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Tag: Stanstead

Kids are, as always, free and welcome

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We began hosting concerts in our home because we live in a small town (3,000 people) about two hours away from the closest large music venues (e.g., Montreal QC or Burlington VT) and we wanted our twin teenaged daughters to be able to experience top-quality live music in an audience-friendly acoustically-sound environment.

So we embarked on this adventure and applied to be one of the host houses for the Canadian Home Routes program. We were accepted – as one of only three homes in Quebec. Our original commitment included hosting six artists or groups of artists.

The original formula included the artists staying in our home after each show – however we re-invented that idea in favour of ‘spreading the wealth’ in our economically-rugged town. Artists who perform at our home stay in local inns where the owners have agreed to provide discounted rates in order to further promote the house concert project.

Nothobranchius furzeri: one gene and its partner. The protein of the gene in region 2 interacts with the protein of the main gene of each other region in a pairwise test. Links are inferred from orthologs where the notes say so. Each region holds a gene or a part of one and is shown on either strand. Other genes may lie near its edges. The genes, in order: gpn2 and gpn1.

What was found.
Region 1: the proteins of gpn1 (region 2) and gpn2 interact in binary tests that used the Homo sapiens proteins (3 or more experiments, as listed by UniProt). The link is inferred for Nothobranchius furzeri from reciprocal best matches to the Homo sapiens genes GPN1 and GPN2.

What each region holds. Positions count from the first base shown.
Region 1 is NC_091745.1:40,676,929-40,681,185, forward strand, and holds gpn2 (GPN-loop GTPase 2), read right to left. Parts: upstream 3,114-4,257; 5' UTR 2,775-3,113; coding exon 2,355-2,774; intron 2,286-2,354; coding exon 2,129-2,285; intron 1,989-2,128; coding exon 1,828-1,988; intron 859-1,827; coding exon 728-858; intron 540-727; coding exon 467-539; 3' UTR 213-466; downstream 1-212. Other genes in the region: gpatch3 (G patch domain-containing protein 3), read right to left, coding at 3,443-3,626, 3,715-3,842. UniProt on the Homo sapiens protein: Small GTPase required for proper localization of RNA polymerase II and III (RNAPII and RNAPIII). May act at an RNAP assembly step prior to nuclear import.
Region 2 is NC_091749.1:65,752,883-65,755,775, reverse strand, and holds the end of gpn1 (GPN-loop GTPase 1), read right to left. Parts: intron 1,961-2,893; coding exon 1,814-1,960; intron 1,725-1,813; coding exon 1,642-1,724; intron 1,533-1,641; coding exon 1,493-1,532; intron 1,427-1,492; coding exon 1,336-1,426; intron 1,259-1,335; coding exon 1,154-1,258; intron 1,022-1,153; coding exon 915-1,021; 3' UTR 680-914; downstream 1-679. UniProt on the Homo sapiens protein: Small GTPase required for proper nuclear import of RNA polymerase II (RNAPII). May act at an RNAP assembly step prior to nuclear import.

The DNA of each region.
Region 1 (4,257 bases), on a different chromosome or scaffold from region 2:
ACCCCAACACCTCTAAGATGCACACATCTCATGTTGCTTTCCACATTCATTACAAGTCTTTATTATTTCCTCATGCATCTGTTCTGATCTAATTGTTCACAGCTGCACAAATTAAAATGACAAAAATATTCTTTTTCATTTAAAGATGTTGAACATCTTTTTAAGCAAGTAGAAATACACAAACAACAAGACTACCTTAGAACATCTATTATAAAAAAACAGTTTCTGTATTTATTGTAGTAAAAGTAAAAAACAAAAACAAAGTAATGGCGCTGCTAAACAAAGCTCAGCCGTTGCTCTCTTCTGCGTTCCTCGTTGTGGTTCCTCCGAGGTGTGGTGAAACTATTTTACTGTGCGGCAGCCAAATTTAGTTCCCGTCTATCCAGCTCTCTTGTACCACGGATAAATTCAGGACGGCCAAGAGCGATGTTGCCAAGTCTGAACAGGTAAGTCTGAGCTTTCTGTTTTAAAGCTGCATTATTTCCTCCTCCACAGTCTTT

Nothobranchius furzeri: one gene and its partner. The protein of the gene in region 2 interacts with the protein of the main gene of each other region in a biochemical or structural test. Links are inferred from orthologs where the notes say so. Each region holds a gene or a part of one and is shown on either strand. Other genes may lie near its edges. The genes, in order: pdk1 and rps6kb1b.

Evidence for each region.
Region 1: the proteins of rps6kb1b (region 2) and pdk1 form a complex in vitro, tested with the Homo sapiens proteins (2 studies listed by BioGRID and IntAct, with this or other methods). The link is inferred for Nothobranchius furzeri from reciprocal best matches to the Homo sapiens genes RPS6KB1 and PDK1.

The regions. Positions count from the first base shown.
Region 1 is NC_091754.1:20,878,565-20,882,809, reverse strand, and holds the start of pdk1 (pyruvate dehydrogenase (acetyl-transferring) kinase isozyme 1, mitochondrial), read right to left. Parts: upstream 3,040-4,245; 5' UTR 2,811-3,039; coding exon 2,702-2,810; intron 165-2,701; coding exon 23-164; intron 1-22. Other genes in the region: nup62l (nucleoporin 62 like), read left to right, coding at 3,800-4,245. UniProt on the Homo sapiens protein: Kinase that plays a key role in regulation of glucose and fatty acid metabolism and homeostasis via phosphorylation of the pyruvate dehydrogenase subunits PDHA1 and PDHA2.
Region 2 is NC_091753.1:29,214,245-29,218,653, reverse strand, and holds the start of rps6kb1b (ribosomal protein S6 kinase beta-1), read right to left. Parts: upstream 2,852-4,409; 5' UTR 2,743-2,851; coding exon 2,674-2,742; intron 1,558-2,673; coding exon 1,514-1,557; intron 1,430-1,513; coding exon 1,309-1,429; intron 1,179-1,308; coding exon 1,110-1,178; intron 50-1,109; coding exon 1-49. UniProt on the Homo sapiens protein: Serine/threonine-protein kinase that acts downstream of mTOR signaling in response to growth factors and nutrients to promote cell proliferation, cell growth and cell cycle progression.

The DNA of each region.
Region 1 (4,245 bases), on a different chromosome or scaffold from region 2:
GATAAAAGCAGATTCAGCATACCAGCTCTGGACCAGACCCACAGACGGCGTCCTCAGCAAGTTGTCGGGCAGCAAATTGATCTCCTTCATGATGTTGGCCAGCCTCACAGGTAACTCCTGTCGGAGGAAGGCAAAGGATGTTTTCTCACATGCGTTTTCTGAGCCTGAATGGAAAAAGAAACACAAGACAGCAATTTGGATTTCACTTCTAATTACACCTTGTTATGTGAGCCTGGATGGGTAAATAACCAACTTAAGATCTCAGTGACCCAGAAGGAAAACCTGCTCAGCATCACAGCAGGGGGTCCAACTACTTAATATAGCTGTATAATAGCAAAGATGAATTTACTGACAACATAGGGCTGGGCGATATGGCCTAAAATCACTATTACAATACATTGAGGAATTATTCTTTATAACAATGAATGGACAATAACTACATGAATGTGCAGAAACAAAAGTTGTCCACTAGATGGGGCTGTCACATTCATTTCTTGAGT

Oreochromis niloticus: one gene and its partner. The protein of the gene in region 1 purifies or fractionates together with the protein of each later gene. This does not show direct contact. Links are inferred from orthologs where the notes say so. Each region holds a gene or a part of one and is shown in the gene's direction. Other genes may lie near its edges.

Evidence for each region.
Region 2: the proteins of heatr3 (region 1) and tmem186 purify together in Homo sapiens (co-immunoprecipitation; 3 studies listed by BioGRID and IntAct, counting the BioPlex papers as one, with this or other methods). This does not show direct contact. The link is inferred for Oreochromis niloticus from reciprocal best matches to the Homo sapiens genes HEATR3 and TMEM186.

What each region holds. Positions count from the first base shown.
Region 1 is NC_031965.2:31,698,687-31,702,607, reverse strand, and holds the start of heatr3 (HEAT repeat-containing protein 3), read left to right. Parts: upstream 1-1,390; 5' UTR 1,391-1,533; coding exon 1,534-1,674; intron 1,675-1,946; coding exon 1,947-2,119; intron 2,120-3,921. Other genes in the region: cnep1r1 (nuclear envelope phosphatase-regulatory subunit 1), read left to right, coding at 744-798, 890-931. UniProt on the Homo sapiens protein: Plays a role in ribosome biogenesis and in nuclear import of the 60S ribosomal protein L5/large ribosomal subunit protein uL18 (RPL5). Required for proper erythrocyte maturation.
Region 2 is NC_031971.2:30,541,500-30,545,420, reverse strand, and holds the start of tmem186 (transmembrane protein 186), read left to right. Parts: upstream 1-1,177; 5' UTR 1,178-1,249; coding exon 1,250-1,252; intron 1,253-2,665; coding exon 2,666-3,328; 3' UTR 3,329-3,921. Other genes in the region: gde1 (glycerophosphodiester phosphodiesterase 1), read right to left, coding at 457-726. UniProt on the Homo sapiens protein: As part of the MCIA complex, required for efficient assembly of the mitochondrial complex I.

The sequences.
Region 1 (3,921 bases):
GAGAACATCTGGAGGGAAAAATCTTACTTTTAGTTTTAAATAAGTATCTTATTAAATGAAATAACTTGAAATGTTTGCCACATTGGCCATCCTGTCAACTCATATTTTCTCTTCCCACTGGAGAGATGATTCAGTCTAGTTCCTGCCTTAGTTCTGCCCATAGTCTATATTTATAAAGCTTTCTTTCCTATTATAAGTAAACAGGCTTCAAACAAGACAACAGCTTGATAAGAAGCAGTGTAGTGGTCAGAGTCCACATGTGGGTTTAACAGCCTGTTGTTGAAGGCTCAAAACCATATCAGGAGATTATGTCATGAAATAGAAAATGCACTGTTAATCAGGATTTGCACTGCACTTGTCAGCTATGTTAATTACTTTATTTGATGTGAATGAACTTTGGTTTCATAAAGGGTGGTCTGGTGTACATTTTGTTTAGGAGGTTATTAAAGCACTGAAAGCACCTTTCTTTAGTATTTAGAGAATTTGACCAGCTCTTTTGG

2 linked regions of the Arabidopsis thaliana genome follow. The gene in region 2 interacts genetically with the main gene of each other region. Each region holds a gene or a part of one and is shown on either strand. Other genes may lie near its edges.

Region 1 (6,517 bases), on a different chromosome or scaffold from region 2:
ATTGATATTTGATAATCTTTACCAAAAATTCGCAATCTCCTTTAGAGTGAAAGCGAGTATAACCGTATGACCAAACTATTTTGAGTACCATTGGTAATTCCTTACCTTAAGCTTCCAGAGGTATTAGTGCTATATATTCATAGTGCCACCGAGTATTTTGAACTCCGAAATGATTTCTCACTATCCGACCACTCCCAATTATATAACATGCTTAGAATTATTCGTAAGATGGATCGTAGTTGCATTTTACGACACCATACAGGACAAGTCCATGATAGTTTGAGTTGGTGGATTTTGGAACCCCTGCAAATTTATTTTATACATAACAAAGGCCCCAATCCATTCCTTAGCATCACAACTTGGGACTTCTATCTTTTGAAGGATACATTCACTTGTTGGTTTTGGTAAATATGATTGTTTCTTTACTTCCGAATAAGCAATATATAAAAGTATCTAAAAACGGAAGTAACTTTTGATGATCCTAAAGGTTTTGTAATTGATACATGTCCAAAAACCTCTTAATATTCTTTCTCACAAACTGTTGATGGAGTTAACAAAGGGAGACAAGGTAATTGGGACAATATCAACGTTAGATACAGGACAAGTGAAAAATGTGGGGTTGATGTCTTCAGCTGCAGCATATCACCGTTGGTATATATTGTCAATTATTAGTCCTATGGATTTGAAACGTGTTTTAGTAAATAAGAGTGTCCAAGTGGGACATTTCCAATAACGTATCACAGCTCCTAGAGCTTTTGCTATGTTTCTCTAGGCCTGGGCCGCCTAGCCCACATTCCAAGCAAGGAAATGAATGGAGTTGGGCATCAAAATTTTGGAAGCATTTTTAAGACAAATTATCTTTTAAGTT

By leveraging the whole community we created an ecosystem to support/be supported by the Stanstead House Concerts Network – SHCN. We learned to leverage the heck out of social media in order to take advantage of multiple marketing ‘channels’ – and to ensure we found efficient means of getting information to people who would actually pay attention to our updates.

Shows start at 7:30 pm and consist of two sets. A typical concert winds up (for the audience) at 9:30 pm. We picked a starting time which suits the needs of our audience – many of whom travel more than 60 miles each way to attend these concerts. We want to ensure they can get home safely at a decent hour.

Ticket prices are $20 for adults, $10 for teens – and kids are, as always, free and welcome. And there are several solid reasons for making our concerts a kid-friendly experience:

  • We want to turn kids on to the power of music to broaden their horizons and fire their imaginations;
  • We know how tough it can be to find a sitter (did I mention we have twins?);
  • We know how underserved kids are as an audience for live events – kids want to be able to sit up front and be treated with respect;
  • Kids bring older people with them – parents, grandparents, uncles, aunts – and other adults;
  • Kids talk to kids via social media and good old-fashioned word-of-mouth; and
  • Kids will come back when they’re older kids and young adults and adults.